06 Apr 2018

Nearly 1 in 8 Brits will retire this year without a pension

Nearly 1 in 8 Brits will retire this year without a pension

Nearly one in eight UK people stopping work this year have no retirement savings.

New research from Prudential also found that most of this group will either be totally or somewhat reliant on the State pension.

This leaves them starting their retirement with an income of more than £1,000 a year below the Joseph Rowntree Foundation (JRF) minimum income standard for a single pensioner.

The findings are part of Prudential’s annual study – now in its 11th year – which tracks the finances, future plans and aspirations of people planning to retire in the year ahead.

Good news

There is some good news, however, as the 12% retiring without a private pension is lower than the 14% in 2017 and now nearly half the 23% recorded in 2008.

Women are more likely to have no retirement savings – 18% will retire without a private pension this year, compared with 7% of men.

The gap is also narrowing over time – in 2016, 22% of women had no retirement savings compared with 7% of men.

In 2008, the year the Prudential research began, a third of women were planning to retire without a private pension.

A tenth of those retiring in 2018 will either rely somewhat or solely on the State pension, which for those retiring after April will mean an income of £164.35 a week – or just over £8,500 a year.

Taking the JRF minimum income standard of £192.27 a week for a single pensioner, which is a benchmark of the income required to support an acceptable standard of living, those relying on the State pension will fall short of the minimum standard by £27.92 a week, or £1,452 a year.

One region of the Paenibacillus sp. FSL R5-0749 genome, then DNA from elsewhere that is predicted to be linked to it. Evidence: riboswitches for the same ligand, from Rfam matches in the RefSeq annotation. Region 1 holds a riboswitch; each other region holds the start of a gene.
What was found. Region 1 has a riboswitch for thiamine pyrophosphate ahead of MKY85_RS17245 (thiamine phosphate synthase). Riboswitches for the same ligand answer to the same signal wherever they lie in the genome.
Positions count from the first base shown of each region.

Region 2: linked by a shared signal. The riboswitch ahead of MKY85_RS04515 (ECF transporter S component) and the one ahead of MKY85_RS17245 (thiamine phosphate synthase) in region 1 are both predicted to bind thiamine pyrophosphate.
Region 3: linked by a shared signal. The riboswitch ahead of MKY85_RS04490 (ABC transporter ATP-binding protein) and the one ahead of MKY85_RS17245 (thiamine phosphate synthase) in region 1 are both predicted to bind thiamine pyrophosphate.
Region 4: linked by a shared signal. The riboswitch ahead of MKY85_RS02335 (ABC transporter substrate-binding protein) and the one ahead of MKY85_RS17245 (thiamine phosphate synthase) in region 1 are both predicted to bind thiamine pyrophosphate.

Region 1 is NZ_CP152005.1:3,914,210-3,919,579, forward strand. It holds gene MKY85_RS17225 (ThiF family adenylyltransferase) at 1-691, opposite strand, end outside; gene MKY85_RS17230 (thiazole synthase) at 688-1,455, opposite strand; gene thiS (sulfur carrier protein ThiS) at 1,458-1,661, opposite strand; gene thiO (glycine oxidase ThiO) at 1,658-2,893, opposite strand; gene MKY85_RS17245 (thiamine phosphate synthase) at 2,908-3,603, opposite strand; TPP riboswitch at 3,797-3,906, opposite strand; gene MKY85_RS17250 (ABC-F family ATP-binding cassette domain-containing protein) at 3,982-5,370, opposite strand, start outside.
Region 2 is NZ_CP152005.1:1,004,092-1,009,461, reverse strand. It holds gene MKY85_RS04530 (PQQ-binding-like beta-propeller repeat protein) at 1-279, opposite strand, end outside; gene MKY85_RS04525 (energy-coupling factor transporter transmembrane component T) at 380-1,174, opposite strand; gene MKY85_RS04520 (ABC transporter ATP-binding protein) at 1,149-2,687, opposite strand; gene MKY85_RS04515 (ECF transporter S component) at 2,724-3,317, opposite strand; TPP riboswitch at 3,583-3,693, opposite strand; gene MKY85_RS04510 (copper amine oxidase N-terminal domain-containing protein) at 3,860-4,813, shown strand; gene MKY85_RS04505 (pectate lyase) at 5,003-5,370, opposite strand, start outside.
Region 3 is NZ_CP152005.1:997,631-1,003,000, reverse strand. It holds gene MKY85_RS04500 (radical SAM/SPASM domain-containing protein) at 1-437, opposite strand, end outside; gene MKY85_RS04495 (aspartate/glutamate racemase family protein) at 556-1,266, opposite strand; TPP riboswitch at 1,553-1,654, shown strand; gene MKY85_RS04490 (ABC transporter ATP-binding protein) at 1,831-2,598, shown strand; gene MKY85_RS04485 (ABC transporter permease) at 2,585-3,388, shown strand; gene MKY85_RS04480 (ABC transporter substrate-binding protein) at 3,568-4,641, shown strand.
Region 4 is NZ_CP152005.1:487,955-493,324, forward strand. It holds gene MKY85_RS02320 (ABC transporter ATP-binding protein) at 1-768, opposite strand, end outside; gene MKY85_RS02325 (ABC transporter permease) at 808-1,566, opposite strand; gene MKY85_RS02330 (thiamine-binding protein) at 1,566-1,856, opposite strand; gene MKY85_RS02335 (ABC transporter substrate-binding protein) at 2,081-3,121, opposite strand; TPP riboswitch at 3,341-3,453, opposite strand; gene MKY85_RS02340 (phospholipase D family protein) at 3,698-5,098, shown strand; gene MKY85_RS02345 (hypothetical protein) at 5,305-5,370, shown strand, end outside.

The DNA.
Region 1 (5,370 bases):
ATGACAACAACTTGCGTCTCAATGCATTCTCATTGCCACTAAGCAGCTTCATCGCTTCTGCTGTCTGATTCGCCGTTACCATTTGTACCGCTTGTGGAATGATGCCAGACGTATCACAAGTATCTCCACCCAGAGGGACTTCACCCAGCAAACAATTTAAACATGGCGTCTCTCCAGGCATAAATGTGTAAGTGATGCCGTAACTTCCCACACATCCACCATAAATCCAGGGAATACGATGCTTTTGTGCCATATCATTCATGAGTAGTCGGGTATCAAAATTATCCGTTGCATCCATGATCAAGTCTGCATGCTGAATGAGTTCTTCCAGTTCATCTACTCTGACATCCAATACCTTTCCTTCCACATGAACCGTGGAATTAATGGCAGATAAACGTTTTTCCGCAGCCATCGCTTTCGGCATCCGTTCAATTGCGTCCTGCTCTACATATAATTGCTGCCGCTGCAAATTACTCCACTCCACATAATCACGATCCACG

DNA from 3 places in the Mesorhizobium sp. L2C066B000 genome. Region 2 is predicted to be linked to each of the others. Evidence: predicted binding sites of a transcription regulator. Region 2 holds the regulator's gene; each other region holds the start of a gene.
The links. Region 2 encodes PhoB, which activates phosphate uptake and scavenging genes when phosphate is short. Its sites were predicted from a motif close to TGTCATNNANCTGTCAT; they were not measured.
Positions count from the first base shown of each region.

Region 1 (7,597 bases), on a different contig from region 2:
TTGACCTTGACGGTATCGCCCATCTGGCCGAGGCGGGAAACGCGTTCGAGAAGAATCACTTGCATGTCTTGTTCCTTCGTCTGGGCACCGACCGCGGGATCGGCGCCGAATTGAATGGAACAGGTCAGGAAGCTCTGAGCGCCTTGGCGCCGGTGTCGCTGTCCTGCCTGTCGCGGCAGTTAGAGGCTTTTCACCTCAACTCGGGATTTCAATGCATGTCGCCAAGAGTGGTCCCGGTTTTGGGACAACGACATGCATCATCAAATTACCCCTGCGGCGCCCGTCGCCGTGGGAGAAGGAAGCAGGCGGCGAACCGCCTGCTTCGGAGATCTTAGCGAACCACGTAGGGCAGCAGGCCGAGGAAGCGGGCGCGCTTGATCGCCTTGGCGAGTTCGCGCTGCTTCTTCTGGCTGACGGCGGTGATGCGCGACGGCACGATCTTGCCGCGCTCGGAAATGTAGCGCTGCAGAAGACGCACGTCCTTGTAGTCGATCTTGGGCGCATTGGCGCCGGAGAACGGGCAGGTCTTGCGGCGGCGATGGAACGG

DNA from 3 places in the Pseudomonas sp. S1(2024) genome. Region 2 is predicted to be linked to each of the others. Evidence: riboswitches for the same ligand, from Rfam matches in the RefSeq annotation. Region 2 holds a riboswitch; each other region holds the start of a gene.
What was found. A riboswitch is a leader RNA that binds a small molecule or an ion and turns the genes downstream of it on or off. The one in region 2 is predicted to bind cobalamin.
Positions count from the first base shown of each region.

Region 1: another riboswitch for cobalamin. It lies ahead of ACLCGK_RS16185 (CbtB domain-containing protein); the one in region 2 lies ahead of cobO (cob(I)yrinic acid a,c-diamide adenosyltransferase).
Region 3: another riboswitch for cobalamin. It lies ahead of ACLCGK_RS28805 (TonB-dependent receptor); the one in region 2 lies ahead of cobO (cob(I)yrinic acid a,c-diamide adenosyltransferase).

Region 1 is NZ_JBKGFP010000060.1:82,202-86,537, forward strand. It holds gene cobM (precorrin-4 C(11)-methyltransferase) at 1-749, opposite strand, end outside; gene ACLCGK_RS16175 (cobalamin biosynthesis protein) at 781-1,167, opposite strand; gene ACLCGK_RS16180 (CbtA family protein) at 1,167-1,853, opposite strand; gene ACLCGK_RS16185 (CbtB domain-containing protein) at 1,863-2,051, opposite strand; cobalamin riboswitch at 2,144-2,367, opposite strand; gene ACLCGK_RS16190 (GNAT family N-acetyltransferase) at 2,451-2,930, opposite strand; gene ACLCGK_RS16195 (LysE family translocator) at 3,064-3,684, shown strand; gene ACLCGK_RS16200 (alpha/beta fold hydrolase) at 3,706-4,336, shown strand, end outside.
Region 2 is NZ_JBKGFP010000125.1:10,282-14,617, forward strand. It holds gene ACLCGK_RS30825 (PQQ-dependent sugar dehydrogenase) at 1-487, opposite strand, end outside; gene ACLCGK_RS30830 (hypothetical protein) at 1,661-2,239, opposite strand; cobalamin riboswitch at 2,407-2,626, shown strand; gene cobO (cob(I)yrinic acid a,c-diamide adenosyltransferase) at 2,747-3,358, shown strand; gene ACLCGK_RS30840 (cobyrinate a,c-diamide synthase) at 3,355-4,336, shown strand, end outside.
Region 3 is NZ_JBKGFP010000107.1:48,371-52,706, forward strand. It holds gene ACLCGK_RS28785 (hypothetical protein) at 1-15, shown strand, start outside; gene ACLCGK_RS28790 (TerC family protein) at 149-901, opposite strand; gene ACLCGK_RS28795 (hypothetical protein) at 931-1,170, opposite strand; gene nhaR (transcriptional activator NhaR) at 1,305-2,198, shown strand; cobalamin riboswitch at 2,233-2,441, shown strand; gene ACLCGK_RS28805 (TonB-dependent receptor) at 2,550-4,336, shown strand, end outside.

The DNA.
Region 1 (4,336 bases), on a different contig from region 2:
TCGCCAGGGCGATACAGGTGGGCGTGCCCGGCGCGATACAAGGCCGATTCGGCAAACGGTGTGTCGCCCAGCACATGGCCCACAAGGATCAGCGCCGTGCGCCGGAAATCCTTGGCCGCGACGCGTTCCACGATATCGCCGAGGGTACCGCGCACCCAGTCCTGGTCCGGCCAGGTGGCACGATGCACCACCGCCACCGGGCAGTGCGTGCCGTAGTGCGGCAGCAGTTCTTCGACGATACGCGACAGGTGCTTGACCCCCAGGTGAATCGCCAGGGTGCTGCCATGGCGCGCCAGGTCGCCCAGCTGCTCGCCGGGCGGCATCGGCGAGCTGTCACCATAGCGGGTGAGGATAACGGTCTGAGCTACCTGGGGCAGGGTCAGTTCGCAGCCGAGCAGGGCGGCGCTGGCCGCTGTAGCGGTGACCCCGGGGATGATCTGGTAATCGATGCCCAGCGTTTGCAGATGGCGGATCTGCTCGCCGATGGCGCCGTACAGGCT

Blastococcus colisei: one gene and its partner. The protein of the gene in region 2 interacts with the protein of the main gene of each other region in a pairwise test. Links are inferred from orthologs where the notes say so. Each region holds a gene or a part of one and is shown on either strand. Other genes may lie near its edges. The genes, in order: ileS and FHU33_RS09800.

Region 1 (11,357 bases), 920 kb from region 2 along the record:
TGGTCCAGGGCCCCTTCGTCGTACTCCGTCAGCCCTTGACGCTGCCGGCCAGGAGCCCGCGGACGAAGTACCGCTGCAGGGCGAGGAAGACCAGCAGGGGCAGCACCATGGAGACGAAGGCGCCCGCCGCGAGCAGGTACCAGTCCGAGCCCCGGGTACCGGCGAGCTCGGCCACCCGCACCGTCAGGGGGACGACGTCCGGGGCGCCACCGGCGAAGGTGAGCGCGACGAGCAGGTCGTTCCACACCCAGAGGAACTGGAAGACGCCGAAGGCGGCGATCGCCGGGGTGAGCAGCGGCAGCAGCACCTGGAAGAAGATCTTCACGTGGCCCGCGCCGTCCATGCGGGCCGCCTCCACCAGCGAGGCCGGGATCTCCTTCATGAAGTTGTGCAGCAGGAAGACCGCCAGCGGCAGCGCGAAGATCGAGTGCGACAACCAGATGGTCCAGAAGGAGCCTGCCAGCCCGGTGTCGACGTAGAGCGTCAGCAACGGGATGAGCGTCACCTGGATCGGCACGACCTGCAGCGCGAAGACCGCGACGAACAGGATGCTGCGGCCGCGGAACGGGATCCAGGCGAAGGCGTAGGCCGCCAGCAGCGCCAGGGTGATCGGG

Stan Russell, of Prudential, said: “The long-term trend for the number of people retiring without a (private) pension is down and that is good news. But there is still some distance to go and it is worrying so many people will be entirely reliant on the State pension for their income in retirement.

“While the State pension is an important part of retirement income, it shouldn’t be the only part and those still in work should, if at all possible, be contributing to a pension and saving towards their retirement.

"It is never too early to start saving into a pension and even a small amount each month can make a difference and help from a professional financial adviser can be invaluable in helping plan for retirement.”

The research highlights the significance of the State pension to people in retirement, including those with pension savings of their own. On average, people expecting to retire this year estimate that the State pension will account for more than a third of their income in retirement.

Retirement planning

It can be hard to plan for tomorrow when we’re busy living for today, but if you begin planning and saving now you’ll have more options in the future.

Our independent financial advisers can help you devise the correct investment and saving strategy to allow you to enjoy the lifestyle you want when you retire.

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